Request for Comments on the HVAC3 NTG Evaluation of ’13-’14 CQM Programs

Comments on the HVAC3 Net-to-Gross Evaluation Study
September 2016

Request for Comments on the HVAC3 NTG Evaluation of ’13-’14 CQM Programs

Commission staff is seeking comments on the HVAC3 Net-to-gross Evaluation of 2013-14 Commercial Quality Maintenance Programs by Friday, September 23, 2016, COB.


HVAC 3 - Net-to-gross Evaluation of 2013-14 Commercial Quality Maintenance Programs

This report presents the methodology and findings from DNV GL’s net-to-gross (NTG) evaluation of the 2013-14 California IOU commercial HVAC programs that focus on quality maintenance (QM) and related tune-up programs. The error bounds for the program-level NTGRs were high due to large variation in contractor responses and a low number of responses in some programs. Due to this, we decided to produce NTG results where the program-level NTGRs were combined for all programs. The electric energy savings NTGR was 0.36±0.17, the electric demand savings NTGR was 0.53±0.38, and the gas savings NTGR was 0.25±0.31. There were a few encouraging results. As noted, the NTGRs for the RCA measure were much higher than those for other maintenance measures. These NTGRs were also higher across three different programs. These results suggest that the programs are influencing the adoption of this measure group.

The HVAC3 Quality Maintenance NTG Presentation is also available for review.


Why this matters to you

Per the report, “This evaluation seeks to understand answers to the question “to what extent did the programs cause an increase in maintenance actions deemed to save energy?” In short, net savings are about program attribution for taking maintenance actions and gross savings are about how much energy the actions saved, regardless of why they were taken.”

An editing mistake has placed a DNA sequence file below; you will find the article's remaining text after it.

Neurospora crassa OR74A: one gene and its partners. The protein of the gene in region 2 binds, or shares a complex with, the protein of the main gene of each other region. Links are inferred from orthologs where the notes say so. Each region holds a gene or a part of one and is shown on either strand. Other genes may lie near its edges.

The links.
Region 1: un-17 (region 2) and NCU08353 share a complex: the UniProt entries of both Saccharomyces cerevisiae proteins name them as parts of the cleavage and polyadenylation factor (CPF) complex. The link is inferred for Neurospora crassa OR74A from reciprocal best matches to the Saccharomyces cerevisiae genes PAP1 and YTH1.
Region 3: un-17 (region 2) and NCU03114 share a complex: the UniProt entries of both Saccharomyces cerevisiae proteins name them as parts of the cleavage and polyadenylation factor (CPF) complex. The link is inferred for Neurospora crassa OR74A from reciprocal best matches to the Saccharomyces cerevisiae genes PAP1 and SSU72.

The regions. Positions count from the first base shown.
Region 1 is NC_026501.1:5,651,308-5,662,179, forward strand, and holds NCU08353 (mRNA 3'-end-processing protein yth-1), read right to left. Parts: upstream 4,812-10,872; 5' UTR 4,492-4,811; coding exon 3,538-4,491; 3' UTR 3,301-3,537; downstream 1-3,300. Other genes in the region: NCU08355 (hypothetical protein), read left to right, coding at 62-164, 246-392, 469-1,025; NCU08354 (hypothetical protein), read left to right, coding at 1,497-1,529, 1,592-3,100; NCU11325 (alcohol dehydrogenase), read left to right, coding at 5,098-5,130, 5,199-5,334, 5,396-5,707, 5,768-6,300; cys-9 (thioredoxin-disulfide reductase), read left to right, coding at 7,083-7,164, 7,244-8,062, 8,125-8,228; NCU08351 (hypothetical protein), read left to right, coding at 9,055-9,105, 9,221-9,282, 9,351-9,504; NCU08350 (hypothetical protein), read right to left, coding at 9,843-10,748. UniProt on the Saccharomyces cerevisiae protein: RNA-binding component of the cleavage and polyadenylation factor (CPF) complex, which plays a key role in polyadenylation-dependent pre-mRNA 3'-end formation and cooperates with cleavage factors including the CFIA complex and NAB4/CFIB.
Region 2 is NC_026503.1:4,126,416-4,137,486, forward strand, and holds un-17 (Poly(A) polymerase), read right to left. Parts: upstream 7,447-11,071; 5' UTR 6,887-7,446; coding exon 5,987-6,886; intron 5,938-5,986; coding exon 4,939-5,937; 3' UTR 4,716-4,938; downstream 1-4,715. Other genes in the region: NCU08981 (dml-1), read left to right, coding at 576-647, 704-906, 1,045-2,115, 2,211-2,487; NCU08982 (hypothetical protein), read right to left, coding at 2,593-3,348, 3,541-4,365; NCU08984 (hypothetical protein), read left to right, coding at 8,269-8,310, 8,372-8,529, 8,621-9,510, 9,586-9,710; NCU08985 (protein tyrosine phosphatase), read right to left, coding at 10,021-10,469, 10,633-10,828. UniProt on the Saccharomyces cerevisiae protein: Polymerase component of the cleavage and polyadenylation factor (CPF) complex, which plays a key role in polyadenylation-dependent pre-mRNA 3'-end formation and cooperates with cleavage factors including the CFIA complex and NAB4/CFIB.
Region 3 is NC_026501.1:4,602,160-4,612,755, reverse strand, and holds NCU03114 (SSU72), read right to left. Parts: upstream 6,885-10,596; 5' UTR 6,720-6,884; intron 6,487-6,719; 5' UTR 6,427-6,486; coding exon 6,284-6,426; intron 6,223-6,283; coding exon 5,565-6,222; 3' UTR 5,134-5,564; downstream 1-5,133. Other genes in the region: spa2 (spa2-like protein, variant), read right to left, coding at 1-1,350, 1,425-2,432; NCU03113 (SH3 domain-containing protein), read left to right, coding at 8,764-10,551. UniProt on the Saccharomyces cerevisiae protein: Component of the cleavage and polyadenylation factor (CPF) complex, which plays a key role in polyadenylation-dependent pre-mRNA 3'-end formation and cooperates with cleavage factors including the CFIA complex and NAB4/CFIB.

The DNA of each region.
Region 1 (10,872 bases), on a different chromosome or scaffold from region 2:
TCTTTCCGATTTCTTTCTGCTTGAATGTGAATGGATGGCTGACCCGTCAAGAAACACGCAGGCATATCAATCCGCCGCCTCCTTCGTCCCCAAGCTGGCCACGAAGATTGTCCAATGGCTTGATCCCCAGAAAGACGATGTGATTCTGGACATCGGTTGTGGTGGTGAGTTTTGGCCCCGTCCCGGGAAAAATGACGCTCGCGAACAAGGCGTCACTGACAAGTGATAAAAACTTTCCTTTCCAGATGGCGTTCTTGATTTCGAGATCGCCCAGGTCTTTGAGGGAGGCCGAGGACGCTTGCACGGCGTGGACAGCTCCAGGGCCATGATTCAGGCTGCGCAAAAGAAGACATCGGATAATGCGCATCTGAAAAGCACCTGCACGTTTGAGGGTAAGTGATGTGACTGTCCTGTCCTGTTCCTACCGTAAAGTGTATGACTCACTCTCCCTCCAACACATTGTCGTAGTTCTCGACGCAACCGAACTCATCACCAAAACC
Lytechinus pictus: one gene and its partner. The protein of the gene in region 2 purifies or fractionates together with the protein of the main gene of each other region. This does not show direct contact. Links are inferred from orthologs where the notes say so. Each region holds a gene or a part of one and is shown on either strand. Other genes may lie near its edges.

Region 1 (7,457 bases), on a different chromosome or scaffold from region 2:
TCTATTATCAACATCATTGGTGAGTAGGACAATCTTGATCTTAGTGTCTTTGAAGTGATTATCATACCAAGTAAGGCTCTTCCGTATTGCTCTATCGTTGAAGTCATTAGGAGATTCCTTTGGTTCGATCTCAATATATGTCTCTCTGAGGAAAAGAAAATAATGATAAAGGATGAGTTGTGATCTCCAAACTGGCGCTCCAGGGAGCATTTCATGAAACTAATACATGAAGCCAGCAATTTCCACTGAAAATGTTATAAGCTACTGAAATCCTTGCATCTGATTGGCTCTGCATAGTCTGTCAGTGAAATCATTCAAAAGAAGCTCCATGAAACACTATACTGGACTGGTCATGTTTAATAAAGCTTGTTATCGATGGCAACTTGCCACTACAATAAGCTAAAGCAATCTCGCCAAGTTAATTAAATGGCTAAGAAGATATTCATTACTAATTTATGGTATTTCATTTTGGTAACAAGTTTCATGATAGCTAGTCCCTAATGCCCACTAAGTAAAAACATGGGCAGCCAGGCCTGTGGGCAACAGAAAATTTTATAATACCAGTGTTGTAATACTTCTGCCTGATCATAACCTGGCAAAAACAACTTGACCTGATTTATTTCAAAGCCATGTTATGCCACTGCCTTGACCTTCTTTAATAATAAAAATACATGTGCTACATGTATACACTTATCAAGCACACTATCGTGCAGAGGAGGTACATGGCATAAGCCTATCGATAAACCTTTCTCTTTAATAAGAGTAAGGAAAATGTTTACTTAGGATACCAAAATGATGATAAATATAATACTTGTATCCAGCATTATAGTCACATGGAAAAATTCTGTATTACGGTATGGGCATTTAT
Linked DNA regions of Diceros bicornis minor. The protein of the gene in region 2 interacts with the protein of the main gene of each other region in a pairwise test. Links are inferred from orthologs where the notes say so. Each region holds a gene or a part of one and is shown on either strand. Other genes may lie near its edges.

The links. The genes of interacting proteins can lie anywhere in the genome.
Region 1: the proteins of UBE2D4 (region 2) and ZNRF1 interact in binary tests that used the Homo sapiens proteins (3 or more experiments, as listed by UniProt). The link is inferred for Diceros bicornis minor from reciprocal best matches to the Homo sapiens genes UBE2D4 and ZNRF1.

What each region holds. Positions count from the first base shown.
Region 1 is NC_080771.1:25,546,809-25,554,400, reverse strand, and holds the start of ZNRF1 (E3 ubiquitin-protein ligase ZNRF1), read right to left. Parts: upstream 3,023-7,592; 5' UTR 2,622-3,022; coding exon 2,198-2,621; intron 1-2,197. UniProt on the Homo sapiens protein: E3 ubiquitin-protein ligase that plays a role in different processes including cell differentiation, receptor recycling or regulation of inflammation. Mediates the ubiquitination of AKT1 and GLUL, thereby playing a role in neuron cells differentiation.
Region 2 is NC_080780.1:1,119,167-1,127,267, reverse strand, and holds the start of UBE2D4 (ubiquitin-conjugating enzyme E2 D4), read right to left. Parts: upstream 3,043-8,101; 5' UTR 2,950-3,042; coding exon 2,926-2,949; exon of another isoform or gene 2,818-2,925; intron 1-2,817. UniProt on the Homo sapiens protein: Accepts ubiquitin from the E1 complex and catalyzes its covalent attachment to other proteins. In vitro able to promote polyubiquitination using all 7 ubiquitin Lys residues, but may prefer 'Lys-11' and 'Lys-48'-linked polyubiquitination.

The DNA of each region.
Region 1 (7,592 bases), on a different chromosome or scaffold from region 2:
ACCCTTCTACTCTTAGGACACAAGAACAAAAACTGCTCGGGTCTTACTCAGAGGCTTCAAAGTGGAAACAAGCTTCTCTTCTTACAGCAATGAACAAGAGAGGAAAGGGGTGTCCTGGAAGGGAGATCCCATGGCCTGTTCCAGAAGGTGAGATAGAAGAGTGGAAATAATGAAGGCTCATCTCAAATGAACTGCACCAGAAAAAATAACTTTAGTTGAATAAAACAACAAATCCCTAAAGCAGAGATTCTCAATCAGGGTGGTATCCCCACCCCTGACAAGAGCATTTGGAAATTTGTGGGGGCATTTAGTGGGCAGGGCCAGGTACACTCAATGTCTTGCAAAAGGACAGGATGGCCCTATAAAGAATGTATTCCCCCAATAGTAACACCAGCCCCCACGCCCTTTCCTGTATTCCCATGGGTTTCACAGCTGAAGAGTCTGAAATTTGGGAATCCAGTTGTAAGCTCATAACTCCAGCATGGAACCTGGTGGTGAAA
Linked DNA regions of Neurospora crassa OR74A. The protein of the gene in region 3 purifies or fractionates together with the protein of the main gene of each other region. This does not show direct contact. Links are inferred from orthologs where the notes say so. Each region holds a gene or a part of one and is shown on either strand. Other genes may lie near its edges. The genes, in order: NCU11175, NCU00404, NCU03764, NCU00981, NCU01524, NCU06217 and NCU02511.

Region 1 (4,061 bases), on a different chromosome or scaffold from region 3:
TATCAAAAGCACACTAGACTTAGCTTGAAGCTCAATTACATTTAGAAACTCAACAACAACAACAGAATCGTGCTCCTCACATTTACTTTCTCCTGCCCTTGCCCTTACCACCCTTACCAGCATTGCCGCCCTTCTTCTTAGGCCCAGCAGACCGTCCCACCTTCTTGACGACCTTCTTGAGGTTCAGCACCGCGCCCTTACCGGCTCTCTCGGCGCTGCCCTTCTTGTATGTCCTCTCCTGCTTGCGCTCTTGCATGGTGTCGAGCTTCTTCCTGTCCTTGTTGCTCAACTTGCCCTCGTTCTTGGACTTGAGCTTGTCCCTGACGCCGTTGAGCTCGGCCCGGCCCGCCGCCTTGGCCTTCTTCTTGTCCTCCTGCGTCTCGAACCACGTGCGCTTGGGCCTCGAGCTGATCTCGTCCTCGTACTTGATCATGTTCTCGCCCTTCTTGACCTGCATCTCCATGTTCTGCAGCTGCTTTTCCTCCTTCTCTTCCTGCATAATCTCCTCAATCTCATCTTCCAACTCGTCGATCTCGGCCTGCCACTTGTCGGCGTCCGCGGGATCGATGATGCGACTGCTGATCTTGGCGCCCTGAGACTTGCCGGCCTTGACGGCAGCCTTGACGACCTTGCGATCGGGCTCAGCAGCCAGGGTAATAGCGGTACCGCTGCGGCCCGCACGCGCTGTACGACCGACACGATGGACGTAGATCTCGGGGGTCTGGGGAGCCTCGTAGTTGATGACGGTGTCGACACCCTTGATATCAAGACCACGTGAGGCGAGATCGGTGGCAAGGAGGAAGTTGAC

The Net-to-Gross ratio is the ratio of the net savings (savings attributable to the program) to the gross savings (savings actually achieved through that program). If the NTGR is high, more savings can be attributed to the energy efficiency program. The higher, the better.

According to the report, NTGRs were low across most programs and measure groups, therefore the number of savings those programs can claim are low. Programs with low NTGRs are often considered non-cost effective, which brings into question their benefit to the ratepayers.

Further, the evaluation finds, among many other things:

  • HVAC programs are having only modest impacts on the maintenance practices of HVAC contractors who participated in the evaluation.
  • The majority of the contractors reported that these maintenance services were offered before joining the program, and therefore the program did not teach these contractors to offer new services that weren't already being offered.
  • The NTGRs for the RCA measure were much higher than those for other maintenance measures, however this measure is unlikely to contribute significant savings due to low gross realization rates.

The CPUC is requesting public review and comment to ensure that all voices are heard. Your participation in this process, as HVAC market and industry stakeholders, is an important aspect to this open public process.

While we’ve tried to summarize the points that we believe are important to our members, we recommend that you review the HVAC3 documents in their entirety to fully understand the importance these documents may hold for you and your stakeholders.

How to file comments

The draft report can be downloaded from

Select the search tab and then search text “HVAC3” (no quotes). Click the search button and you will see the files for downloading, including past research plans and reports.

Comments should be uploaded to the website by clicking “comment” on the plan by 5pm on September 16, 2016.

In order to post comments, you will need to register on the site with an ID and password.

WHPA Resources

Visit the WHPA’s Regulatory Policy Activity and Resources page for more information on California regulations and policies, and the WHPA HVAC Research page to review research on important HVAC topics.

Shea Dibble
WHPA Director, Regulatory Affairs and Policy

The Western HVAC Performance Alliance was established in 2009. About 260 organizations in 26 stakeholder categories are working together to help transform from the residential and small commercial HVAC industry to ensure that technology, equipment, installation and maintenance are of the highest quality to promote energy efficiency and peak load reduction. In this role the WHPA provides input to California Investor-Owned Utilities. For more information, contact
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